Generic selectors
Exact matches only
Search in title
Search in content
Post Type Selectors

EFSA backs safety of food irradiation

The European Food Safety Authority (EFSA) has declared there are no microbiological risks linked to the use of food irradiation, but has said a more sophisticated approach was needed to make its application more effective.

In a far-reaching assessment of the technology, the food safety body also appeared to conclude that chemicals formed in food as a result of irradiation were not a major concern. This is due to the low levels of the substances formed and the fact that the same chemicals are produced by other widely-used processing methods.

The significance of recent studies linking irradiated food to neurological problems in cats was unclear given the limited data, said the body. Further research was necessary to assess its relevance to human health but that the small amount of food irradiated in Europe meant there was no “immediate cause for concern”.

The food safety watchdog’s update is the latest in a string of evaluations of irradiation in food, with the most recent assessment carried out by the Scientific Committee on Food (SCF) in 2003.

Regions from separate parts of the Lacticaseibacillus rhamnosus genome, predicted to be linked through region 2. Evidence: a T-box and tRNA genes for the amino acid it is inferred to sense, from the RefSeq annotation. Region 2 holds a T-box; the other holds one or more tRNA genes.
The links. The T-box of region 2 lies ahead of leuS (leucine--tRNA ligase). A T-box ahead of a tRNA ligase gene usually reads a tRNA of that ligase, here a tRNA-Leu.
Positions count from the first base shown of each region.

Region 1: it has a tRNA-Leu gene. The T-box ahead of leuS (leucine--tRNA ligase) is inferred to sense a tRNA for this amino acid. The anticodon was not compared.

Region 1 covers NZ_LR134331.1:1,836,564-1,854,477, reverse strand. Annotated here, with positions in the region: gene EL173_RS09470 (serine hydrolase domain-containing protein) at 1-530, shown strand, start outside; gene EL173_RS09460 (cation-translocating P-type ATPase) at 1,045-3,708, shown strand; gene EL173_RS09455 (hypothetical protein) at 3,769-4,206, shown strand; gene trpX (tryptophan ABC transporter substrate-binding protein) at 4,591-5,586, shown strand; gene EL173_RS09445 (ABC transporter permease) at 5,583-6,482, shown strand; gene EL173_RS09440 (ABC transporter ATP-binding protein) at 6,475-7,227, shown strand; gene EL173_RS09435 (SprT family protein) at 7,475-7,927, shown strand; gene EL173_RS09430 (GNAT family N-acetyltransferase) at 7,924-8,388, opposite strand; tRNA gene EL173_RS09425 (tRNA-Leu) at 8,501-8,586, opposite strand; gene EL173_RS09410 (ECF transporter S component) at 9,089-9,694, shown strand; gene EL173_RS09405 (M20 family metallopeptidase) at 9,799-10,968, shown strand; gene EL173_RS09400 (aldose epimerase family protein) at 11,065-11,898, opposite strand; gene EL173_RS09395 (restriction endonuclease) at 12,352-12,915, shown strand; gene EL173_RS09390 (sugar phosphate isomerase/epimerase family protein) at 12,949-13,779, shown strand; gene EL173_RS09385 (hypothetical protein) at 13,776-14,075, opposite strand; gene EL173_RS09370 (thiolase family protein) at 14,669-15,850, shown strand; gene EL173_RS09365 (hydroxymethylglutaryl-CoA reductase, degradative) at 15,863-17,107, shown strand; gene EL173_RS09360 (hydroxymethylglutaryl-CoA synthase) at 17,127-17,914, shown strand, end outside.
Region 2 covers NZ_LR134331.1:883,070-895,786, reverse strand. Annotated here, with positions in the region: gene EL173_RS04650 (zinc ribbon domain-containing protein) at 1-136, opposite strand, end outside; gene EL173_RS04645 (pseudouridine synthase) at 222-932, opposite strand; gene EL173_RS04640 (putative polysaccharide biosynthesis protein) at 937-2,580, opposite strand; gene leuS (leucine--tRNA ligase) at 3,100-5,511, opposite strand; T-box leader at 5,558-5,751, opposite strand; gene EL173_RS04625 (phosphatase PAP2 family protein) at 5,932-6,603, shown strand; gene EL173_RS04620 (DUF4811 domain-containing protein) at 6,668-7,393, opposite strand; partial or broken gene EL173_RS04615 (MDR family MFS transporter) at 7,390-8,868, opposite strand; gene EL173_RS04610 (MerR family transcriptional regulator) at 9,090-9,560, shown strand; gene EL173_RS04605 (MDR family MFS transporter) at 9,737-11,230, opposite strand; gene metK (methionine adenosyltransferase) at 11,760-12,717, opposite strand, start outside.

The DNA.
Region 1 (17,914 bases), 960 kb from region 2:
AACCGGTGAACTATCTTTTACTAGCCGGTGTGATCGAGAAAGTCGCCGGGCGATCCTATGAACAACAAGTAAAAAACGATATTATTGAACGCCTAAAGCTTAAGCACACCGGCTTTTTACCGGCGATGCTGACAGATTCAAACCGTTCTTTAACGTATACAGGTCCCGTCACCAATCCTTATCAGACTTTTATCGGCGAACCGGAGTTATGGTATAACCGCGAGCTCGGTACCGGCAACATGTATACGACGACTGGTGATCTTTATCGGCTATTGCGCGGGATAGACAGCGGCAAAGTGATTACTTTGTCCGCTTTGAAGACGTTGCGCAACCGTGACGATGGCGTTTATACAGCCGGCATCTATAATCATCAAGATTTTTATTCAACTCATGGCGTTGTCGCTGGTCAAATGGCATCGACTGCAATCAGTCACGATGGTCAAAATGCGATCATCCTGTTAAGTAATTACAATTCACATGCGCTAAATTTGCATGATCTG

The latest opinion, published yesterday, was a combination of two EFSA committees. The Biological Hazards (BIOHAZ) Panel looked at the safety and efficacy of the method, while its chemical safety was scrutinised by the Panel on Food Contact Materials, Enzymes, Flavourings and Processing Aids (CEF).

Experts from BIOHAZ backed the safety of irradiating foods but stressed it should be considered only as one of several food safety tools to be integrated into a full risk management plan.

“When integrated into an overall food safety management programme that includes Good Agricultural, Manufacturing and Hygienic Practices and HACCP, and depending on the dose applied, food irradiation can contribute to improved consumer safety by reducing food-borne pathogens in all the food categories and food commodities previously evaluated by the SCF,” said the committee.

The SCF previously had previously assessed the acceptable radiation doses – measured in KiloGrays (kGy) – for18 major food categories. The overall average dose ranged from a maximum of 1kGy for vegetables and cereals and 7kGy for camembert cheese to 10kGy for blood products.

But crucially both panels concluded that the efficacy of the irradiation dose to inactivate pathogens would be improved if a more refined approach was adopted. This should factor in not just the food type but also such aspects as the pathogen(s) being targeted and the reduction required. The physical state of the food – its water activity, fresh or frozen status and composition – was also key…..

Food Production Daily: Read more

Spread the love